How to Conduct an Effective RIA Annual Compliance Meeting

The annual compliance meeting is an excellent time to address any policy updates or procedural changes that resulted from the review of the firm’s compliance program.

As RIA compliance consultants, we often find that RIA firms can face preventable compliance issues by failing to efficiently perform and document the completion of the mandatory annual compliance program review.

Below, we’ve developed a list of steps you can follow for a productive and efficient annual compliance meeting.

1. Review Regulatory Developments and Update Policies Accordingly

The firm’s CCO will need to review the latest regulatory rule changes and risk alerts to consider any tweaks to the policies and procedures manual.

Be sure to take the time to look back at the top regulatory developments for the year, such as the DOL Fiduciary Rule, the SEC’s Marketing Rule, and NASAA’s Continuing Education Rule.

2. Review Advisory Documents for Accuracy and Relevance

Review each of your firm's advisory documents for accuracy and relevance to your current business practices. This includes, but is not limited to, your Form ADV, policies and procedures manual, business continuity plan, succession plan, and information security policy.

When reviewing your policies and procedures in an annual meeting, don’t forget to alert your staff to any relevant changes that affect them, and then train them accordingly.

3. Complete Your Risk Assessment

Conduct a risk assessment to identify the areas of highest risk to your firm based on its unique business practices, and update your compliance program accordingly.

Performing a risk assessment of different areas throughout the year is critical. This allows you to determine whether your firm’s current compliance procedures are sufficient, or if you need to make changes based on your risk profile. The SEC’s risk assessment flowchart and risk inventory guide offer good starting points for your assessment.

Click here to download a checklist to help you conduct your annual review.

4. Review Client Holdings and Fees Charged

A review of client holdings and fees charged ensures that portfolios are properly managed and clients are being charged correctly according to their fee schedule.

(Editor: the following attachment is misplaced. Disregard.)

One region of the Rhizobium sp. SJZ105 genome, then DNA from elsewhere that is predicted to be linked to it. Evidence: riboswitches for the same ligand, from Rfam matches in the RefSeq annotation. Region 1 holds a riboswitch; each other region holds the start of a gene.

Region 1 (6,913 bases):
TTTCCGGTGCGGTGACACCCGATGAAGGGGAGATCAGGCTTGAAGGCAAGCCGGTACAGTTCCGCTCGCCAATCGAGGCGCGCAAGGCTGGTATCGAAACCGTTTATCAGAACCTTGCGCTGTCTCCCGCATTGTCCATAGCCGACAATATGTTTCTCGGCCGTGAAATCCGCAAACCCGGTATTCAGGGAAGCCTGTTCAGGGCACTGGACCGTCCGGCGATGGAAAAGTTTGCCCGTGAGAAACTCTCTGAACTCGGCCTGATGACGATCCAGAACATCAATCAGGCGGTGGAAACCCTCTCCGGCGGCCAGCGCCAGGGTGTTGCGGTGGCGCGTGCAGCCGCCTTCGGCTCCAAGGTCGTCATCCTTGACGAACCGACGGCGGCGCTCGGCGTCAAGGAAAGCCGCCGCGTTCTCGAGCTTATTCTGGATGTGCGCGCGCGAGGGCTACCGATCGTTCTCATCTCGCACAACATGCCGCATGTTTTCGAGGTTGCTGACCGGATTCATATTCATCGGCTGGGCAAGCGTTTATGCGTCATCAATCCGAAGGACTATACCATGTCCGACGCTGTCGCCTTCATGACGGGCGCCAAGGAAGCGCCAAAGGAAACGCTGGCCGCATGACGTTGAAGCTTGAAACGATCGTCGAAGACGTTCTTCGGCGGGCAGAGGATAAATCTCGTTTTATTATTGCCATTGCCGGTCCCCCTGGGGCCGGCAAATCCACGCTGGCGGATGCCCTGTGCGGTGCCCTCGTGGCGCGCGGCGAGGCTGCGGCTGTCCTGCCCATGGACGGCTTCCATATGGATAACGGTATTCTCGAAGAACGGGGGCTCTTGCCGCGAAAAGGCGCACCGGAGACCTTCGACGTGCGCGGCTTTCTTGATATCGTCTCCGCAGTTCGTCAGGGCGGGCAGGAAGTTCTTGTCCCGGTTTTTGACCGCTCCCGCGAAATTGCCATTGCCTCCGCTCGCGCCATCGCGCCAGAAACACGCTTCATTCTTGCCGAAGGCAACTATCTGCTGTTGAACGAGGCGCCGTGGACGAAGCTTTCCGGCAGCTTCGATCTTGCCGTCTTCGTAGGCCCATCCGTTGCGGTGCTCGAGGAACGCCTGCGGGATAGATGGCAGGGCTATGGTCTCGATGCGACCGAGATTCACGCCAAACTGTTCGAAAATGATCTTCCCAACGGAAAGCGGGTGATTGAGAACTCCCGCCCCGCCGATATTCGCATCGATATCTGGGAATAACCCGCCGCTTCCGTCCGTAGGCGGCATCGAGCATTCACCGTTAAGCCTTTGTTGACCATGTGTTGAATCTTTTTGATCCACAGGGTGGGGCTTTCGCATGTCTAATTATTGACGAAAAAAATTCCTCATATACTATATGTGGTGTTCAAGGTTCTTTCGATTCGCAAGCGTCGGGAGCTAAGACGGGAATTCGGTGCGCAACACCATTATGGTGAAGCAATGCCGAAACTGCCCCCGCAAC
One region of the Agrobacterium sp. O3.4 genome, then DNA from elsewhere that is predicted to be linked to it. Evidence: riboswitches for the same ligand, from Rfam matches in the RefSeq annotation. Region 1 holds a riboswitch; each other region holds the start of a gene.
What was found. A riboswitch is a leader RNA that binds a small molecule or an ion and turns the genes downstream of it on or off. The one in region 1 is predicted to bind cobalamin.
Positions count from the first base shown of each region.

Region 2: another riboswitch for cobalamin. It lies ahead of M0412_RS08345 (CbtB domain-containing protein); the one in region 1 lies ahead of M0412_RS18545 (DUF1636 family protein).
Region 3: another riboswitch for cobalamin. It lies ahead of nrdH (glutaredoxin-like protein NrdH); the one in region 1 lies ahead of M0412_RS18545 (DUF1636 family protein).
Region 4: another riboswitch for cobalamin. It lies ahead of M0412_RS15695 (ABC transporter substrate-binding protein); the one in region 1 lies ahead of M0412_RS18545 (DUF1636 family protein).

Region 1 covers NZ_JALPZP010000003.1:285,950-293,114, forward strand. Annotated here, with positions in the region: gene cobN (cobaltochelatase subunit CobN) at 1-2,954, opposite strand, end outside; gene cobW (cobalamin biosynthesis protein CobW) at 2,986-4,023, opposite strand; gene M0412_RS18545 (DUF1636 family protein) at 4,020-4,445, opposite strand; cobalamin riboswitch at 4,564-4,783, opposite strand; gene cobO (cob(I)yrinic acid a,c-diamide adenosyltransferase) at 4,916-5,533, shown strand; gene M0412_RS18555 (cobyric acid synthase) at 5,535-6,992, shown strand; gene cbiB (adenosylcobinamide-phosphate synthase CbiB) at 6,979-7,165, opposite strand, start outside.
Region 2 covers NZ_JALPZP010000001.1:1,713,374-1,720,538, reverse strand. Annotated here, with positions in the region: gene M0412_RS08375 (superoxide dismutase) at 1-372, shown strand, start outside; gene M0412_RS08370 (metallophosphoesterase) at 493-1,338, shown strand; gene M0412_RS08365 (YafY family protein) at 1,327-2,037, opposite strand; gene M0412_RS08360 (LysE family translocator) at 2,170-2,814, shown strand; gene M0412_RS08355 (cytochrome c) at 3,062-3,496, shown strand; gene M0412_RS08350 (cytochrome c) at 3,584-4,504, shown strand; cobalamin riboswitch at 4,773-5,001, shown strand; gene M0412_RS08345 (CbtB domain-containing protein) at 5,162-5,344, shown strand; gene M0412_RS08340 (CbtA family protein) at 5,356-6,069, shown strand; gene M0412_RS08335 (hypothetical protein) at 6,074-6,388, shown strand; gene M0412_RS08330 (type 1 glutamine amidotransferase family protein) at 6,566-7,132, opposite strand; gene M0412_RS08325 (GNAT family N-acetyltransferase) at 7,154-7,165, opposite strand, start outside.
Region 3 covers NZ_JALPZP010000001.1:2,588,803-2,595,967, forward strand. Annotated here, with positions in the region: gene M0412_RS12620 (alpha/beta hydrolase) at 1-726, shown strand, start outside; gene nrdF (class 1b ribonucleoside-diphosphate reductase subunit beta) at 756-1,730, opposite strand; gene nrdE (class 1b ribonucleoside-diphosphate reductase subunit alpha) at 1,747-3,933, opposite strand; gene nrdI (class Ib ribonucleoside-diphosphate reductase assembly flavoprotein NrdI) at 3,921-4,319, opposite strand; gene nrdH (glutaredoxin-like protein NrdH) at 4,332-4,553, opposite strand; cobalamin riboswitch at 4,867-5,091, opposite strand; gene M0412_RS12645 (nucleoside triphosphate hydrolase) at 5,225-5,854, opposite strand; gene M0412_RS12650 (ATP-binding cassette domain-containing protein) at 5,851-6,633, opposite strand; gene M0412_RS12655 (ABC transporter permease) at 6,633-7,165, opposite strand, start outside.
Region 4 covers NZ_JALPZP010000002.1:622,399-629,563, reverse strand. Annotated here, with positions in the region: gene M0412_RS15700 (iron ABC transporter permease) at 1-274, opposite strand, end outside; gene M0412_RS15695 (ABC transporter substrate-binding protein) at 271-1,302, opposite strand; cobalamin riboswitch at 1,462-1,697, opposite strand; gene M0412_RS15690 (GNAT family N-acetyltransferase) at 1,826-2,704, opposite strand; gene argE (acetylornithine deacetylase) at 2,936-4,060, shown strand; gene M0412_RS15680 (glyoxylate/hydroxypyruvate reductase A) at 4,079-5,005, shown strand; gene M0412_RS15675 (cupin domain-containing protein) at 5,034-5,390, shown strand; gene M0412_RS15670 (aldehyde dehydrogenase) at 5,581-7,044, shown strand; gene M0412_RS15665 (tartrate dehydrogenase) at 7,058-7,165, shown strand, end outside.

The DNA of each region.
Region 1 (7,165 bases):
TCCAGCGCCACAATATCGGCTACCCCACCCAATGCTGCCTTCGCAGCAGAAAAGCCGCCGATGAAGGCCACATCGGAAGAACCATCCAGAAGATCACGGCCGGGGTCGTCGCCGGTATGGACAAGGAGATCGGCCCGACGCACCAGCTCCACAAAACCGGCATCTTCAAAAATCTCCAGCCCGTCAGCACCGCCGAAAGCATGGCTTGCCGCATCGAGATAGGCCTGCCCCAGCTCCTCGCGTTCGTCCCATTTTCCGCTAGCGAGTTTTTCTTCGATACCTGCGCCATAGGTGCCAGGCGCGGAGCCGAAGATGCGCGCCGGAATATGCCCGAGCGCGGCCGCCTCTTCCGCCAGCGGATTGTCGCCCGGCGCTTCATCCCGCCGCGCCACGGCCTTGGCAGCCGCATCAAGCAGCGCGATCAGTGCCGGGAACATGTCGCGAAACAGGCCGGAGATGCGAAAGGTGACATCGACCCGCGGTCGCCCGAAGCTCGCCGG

Whether your firm charges fees as a percent of assets under management (“AUM”) or a fixed rate subscription, you’ll want to consider regulatory rules as you review your records.

The SEC also recently released a risk alert regarding fee calculations, which your CCO will need to examine.

5. Review Cybersecurity Practices

Since 2015, the SEC has required that cybersecurity be included as part of an annual compliance review. This should include reviewing existing policies, implementing changes where necessary, staff training, and testing.

To reduce your cybersecurity risk and to meet regulatory requirements, you’ll want to take a proactive approach to protecting your firm’s and your clients’ digitally stored information. You can download a copy of our cybersecurity compliance checklist to get started.

6. Document the Meeting

Just as a meeting outline provides structure, meeting minutes can drive action while also offering evidence of your company’s commitment to compliance.

During your firm-wide compliance meeting, ensure you document the meeting agenda, compliance issues addressed, and any changes to your firm’s practices. Keep a copy of your meeting minutes in an organized and easily accessible place for future reference.

7. Identify and Assign Action Items

Once you’ve finished your annual review, it’s important to document all findings and identify action items that will be taken.

Focus first on your firm’s highest-risk areas, but be sure to address each compliance concern you’ve discovered. Identifying which specific employees will take action can also keep you on track for success.

For instance:

  • Who will handle updating policies?
  • Who will make changes to outdated documents?
  • Who will take the lead in sorting out identified conflicts of interest?
  • Who will oversee ensuring missing disclosures are added?
  • Who will handle tech-related issues?

Make sure you set a hard timeline and follow up to ensure each item is completed.

 

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